Conscious parenting is parenting through connection instead of coercion, through love instead of fear.Conscious Parenting recognizes that securing and maintaining a healthy parent-child bond is our primary work as parents and the key to our children's optimal human development. Our effectiveness as parents is in direct proportion to the strength of the bond we have with our child. Connection Parenting promotes parenting practices that support a strong, healthy parent-child bond.The Latest Neuroscience now confirms attachement theory and the critical importance of the parent child attachment, This above all will influence the appropriate brain development of your child and influence the adult your child will become.
The model of parenting most of us grew up with was authoritarian parenting, which is based on fear. Some of us may have grown up with permissive parenting, which is also based on fear. Authoritarian parenting is based on the child's fear of losing the parent's love. Permissive parenting is based on the parent's fear of losing the child's love. Connection parenting is based on love instead of fear. Connection Parenting recognizes that securing and maintaining a healthy parent-child bond is our primary work as parents and the key to our children's optimal human development. Our effectiveness as parents is in direct proportion to the strength of the bond we have with our child. Connection Parenting promotes parenting practices that support a strong, healthy parent-child bond.
Both authoritarian parenting and permissive parenting are reactive. Connection parenting is proactive. Rather than focusing on ways to discipline children when their feelings of disconnection result in uncooperative or unacceptable behavior, Connection Parenting focuses on ways to maintain and increase the parent-child bond/connection. Connection parenting is an ideal, a navigation star we can look to for guidance. Whenever we question how to respond to a child we can ask ourselves, will this response create a connection or a disconnection. We feel connected when we feel listened to and loved. We feel disconnected when we feel hurt and unheard. Sometimes a child's behavior will push our buttons and we react rather than respond. As soon as we realize we have created a disconnect, we can reconnect by doing the following:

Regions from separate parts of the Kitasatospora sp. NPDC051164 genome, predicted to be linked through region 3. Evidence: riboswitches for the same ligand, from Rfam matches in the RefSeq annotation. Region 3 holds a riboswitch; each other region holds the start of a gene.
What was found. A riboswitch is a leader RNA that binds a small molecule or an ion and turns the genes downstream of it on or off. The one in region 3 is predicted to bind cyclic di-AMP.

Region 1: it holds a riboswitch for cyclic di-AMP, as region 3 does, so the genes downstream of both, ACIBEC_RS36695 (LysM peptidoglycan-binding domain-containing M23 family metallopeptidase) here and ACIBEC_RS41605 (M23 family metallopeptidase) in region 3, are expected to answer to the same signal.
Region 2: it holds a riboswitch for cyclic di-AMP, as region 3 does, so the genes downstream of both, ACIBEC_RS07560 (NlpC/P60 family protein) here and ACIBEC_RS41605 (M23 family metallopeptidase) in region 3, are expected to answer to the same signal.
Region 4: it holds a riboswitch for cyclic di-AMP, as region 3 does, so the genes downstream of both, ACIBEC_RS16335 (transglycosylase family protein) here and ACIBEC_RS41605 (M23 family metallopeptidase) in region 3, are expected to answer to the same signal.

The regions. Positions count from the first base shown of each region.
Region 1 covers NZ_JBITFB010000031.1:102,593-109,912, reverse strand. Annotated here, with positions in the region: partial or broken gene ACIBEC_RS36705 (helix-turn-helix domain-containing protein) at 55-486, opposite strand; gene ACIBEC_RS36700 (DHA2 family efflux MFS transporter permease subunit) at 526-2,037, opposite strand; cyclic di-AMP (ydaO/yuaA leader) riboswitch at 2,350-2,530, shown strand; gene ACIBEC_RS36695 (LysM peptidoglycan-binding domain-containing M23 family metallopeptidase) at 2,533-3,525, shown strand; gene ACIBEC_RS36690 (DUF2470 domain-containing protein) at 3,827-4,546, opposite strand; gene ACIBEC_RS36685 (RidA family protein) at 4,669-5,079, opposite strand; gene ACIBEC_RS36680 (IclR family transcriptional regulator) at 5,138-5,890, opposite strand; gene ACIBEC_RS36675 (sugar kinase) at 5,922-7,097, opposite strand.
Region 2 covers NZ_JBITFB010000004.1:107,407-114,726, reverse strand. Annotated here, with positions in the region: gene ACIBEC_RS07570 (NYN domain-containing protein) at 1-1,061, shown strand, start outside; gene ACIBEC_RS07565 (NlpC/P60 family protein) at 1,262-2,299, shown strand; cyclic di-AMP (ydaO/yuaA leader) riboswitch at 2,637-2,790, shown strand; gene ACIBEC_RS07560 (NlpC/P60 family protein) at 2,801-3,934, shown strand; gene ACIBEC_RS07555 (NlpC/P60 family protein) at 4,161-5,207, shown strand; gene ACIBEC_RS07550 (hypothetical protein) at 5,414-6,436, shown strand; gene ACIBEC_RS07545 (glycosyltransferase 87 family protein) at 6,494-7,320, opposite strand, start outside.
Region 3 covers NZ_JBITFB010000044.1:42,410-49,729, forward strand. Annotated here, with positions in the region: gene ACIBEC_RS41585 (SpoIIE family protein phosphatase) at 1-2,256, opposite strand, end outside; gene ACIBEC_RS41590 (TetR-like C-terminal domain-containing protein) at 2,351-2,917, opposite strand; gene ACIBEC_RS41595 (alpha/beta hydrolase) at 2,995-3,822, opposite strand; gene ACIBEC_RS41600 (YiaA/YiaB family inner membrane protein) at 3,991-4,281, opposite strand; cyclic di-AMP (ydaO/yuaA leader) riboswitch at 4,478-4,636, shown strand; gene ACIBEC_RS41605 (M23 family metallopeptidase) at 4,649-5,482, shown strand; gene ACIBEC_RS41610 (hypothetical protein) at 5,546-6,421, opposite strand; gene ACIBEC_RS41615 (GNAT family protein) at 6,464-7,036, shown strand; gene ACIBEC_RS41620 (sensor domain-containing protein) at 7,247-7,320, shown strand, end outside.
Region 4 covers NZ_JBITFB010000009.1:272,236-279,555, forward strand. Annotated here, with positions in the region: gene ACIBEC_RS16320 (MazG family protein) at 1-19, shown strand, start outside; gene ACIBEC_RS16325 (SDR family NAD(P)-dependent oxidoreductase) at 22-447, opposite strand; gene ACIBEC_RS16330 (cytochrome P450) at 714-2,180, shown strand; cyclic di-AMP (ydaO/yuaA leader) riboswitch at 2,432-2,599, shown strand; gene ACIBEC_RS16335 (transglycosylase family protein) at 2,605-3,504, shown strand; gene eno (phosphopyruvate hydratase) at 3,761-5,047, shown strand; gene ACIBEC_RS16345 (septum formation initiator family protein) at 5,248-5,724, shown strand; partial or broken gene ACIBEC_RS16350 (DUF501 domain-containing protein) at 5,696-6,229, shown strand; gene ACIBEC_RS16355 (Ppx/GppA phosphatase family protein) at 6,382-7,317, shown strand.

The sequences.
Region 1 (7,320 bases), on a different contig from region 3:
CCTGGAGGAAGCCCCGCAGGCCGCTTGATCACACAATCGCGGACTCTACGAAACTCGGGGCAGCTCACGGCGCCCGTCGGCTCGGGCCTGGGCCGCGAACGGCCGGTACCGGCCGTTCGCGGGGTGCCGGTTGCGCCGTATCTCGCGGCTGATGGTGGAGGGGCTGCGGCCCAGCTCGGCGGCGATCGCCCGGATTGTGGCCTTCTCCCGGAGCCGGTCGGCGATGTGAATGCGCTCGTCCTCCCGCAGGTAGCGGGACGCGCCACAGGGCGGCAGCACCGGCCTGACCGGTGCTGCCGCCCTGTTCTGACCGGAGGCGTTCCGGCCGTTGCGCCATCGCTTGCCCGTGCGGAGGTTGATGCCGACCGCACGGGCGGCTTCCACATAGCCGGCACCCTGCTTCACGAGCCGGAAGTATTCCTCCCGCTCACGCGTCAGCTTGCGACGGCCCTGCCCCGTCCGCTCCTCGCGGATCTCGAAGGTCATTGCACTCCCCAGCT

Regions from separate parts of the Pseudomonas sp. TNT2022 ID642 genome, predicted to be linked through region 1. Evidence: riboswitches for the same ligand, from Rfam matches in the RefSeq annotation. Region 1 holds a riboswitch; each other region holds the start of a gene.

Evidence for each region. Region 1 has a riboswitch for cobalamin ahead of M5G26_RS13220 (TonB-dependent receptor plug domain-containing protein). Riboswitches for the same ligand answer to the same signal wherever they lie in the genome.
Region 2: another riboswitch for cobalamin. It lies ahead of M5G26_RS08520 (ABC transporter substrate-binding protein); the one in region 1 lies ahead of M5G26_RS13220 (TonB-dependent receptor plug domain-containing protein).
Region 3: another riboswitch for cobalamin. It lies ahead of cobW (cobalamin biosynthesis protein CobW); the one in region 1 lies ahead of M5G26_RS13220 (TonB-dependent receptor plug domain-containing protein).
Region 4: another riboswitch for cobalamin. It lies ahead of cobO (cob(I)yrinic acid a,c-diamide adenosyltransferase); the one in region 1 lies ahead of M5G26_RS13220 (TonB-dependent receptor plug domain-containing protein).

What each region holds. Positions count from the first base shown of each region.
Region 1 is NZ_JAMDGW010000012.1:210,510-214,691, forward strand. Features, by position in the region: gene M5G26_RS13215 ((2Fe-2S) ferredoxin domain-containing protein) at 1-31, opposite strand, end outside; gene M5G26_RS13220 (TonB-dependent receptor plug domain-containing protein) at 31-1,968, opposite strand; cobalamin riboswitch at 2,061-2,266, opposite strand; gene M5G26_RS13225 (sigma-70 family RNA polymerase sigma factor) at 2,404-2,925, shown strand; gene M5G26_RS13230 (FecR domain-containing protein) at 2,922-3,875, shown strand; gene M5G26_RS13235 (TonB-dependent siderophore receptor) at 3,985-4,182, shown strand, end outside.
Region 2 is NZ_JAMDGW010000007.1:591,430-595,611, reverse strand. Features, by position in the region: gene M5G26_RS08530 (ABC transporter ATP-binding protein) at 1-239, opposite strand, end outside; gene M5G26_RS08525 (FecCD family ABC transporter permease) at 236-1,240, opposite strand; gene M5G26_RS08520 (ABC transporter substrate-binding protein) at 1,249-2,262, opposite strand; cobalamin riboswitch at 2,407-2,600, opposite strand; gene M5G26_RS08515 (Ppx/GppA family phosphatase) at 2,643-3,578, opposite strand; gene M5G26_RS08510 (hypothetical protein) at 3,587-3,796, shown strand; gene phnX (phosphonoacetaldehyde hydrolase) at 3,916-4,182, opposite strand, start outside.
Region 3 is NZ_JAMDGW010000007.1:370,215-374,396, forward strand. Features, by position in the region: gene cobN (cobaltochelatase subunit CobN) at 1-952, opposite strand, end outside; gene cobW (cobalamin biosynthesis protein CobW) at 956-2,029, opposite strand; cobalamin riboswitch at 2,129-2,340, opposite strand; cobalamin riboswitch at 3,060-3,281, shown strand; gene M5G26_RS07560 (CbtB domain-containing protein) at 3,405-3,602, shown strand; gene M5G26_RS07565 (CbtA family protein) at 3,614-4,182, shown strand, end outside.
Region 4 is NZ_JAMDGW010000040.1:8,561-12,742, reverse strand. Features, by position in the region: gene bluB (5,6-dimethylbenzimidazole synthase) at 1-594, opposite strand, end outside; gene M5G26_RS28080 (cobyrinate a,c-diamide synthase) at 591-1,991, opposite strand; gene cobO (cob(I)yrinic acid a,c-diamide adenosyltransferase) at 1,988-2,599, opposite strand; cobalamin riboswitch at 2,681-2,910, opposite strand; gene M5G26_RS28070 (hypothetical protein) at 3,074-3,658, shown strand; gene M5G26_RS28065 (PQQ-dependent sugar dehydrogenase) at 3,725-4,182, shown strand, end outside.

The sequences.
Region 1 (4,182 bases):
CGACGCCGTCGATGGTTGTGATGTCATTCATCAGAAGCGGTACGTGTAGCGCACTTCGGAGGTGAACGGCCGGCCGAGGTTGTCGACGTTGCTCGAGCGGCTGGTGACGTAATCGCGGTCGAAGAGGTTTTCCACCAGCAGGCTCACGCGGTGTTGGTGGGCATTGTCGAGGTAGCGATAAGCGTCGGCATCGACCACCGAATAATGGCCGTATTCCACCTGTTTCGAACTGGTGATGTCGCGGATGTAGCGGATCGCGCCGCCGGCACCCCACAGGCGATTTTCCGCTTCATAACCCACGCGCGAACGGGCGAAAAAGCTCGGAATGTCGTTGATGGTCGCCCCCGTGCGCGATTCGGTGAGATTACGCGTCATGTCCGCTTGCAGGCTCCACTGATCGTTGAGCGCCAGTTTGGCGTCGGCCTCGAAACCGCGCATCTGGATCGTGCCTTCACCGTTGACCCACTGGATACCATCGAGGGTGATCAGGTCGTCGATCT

Rewind – Acknowledge we have said or done something hurtful
Repair – Apologize and ask for forgiveness
Replay – Respond with love and listening
Even if we can't parent in the most nurturing ways all the time, the more often we can, the more our children get what they need, the better they will be able to weather the times when we parent in less nurturing ways. The Following are some essential truths of Conscious Parenting, however conscious parenting is promoting awareness, educating and empowering. Conscious parenting is not about punishing ourselves for mistakes we have made as parents or for those times our own unresolved trauma got the better of us and created a disconnection with ourselves and our children. We now know that it is never too late to created a secure attachment with our children, our brains have the ability to change throughout our life span.
Naomi Aldort’s SALVE formula consists of the following steps:
S – Separate the self and inquire
A – Attention on the child
L – Listen
V – Validate without dramatizing
E – Empower
The S in S-A-L-V-E is for self-inquiry and is based upon the work of Byron Kate. This step is probably the most challenging because it requires us to separate ourselves from our own issues, fears, desires, and give up the compulsion to be in control or make it better. It is also the most important step because it allows us to be more emotionally available and authentic with our children. Then we can we shift our attention to tour child-A and listen with open hearts and minds-L. Once you’ve listened without judgment or interpretation, validate their emotions-V. During validation, some children may feel shame or embarrassment, especially when their emotions may be considered negative. Choose your words very carefully, phrase it like a question, or say nothing and validate nonverbally. Keep in mind that validating emotions doesn’t mean dwelling on them. Don’t over dramatize them or overdo it to meet your own needs to provide comfort. Kids can be pretty good at moving on once they’ve been heard. Finally empower them to resolve their emotional upset –E. Provide encouragement, communicate confidence in their ability to figure it out and get out of the way. Dr. Aldort repeatedly emphasizes the importance of taking the time to separate yourself from the emotional event before responding to their behavior. This is kind of like a self time out so you can imagine the worst and let it go. Once you let go of your own emotions, you can more effectively shift your focus to your child’s emotions, and respond in a thoughtful and loving way.